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Oxford Companion to Sugar and Sweets

Oxford Companion to Sugar and Sweets

By Darra Goldstein

Published 2015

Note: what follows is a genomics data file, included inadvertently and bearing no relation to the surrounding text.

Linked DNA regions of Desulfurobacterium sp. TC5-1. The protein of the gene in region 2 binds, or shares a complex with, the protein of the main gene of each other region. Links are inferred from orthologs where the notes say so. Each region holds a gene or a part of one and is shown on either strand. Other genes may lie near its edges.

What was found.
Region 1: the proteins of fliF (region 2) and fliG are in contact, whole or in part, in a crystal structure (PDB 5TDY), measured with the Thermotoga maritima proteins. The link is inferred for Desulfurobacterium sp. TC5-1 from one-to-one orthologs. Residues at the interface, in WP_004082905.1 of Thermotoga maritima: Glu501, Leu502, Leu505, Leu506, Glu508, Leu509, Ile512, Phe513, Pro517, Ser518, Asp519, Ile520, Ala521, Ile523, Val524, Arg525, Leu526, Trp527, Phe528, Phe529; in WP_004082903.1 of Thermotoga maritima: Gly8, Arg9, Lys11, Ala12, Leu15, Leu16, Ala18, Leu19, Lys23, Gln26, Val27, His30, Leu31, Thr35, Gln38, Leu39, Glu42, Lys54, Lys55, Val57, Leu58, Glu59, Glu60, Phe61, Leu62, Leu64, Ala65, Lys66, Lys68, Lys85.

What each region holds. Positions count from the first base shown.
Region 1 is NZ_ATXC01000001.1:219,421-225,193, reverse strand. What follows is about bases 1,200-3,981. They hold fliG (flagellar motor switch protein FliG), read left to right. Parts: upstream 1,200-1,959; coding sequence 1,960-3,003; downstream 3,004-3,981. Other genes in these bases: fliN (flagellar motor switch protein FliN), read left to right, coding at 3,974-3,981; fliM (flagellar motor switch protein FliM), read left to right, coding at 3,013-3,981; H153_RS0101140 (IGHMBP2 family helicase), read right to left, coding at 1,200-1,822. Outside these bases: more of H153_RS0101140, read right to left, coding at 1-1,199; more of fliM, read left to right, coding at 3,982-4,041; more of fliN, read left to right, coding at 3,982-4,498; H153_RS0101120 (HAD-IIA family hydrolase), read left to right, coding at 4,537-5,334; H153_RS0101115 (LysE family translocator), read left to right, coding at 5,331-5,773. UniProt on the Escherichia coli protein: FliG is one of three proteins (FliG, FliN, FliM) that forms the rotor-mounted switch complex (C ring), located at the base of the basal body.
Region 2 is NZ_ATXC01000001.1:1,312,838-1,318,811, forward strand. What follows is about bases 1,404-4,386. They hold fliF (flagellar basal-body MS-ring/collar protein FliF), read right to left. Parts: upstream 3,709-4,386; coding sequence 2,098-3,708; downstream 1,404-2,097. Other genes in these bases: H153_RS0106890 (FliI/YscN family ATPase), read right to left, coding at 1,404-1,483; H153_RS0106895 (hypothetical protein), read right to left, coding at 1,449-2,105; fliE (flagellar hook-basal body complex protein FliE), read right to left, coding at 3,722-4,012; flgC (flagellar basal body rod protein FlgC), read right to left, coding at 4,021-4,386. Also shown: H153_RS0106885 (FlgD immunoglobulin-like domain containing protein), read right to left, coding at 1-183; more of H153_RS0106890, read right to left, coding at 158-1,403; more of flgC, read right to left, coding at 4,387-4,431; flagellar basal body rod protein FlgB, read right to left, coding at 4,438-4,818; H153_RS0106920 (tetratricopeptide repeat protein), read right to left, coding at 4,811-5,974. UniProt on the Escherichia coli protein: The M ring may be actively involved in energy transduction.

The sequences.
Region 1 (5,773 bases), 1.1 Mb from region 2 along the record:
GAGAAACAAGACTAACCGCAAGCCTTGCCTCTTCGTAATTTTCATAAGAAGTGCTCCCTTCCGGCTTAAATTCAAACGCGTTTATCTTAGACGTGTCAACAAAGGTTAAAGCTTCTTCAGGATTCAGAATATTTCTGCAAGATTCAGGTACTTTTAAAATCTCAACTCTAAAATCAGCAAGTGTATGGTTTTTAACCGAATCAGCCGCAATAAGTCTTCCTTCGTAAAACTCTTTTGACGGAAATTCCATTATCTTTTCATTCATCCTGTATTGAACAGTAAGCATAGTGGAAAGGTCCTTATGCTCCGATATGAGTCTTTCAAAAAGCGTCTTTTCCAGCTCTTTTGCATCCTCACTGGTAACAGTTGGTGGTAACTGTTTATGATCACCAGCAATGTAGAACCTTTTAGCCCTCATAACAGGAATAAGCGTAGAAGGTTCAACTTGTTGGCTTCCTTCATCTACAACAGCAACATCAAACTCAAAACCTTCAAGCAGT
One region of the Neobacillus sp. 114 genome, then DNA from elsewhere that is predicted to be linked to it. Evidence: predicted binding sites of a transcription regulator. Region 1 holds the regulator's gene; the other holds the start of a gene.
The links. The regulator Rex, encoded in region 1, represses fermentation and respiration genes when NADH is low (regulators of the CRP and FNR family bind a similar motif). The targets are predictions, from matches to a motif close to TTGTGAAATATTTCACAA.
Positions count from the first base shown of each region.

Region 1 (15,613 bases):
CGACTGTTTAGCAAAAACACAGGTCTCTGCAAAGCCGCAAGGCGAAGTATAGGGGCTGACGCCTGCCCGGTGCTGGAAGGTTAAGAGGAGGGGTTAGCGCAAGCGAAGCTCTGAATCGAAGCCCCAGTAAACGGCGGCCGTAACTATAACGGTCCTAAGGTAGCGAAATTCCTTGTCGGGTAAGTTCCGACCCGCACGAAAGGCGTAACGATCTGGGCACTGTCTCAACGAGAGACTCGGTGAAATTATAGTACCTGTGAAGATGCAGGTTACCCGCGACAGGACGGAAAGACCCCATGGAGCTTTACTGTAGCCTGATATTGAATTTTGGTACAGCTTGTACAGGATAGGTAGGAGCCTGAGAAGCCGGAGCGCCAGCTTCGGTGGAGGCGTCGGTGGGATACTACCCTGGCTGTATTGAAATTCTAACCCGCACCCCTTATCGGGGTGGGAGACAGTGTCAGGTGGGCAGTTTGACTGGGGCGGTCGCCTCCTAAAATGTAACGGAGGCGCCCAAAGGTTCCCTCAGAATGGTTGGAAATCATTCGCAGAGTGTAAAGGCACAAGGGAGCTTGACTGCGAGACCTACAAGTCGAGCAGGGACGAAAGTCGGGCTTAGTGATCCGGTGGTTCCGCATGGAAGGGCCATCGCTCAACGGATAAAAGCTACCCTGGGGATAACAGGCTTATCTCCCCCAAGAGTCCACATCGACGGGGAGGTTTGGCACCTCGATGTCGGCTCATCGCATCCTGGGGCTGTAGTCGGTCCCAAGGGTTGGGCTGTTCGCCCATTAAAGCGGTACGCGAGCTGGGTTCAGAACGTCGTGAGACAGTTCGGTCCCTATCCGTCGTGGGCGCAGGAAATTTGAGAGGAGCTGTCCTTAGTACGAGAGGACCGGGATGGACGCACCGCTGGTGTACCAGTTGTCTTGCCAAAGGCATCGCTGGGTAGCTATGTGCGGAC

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Spain is a peninsula with marked regional, geoclimatic, and cultural differences that yield an impressive array of sweet dishes. Along the lush northern Cantabrian coast and extending to the Atlantic Ocean in the northwest, regional specialties such as arroz con leche (rice pudding), natillas (custard), tocino de cielo (milkless flan), casadielles (fried pastries made with butter and anise liqueur, stuffed with a paste of ground walnuts, butter, lemon peel, sherry, and cinnamon), and filloas (very thin crepes served with cinnamon and honey) make good use of the local dairy products, eggs, wheat, and fresh and dried fruits. Roman and Arabic traditions—the original Mediterranean diet—marry along the eastern Mediterranean coast, where mel y mató (whey similar to cottage cheese), menjar blanc (milk pudding with ground almonds), and flaó (cheese tart with mint) are inspired by the local dairy products. There are also baked doughs such as cocas (thin, crisp bread with dried fruit), pan quemado (round cake made without eggs), and a wide range of turrones (nougats). In the central Meseta extending to the west, as well as in Extremadura, lard, wheat, and eggs are used to bake simple, exquisite cakes like bizcochos and magdalenas, or the fried doughnut-like rosquillas. In Andalusia, which borders the Mediterranean and Atlantic coasts in the south, the art of frying in olive oil was inherited from the Semitic populations and led to a panoply of sweets of different shapes and textures, collectively described as frutas de sarten (frying pan fruits). See fried dough. Examples include pestiños and the complex alajú, flat, round baked dough made with aniseed, cinnamon, coriander, sesame seeds, and cloves. In the Canary Islands, roasted corn flour, called gofio, is used to make the local version of nougat.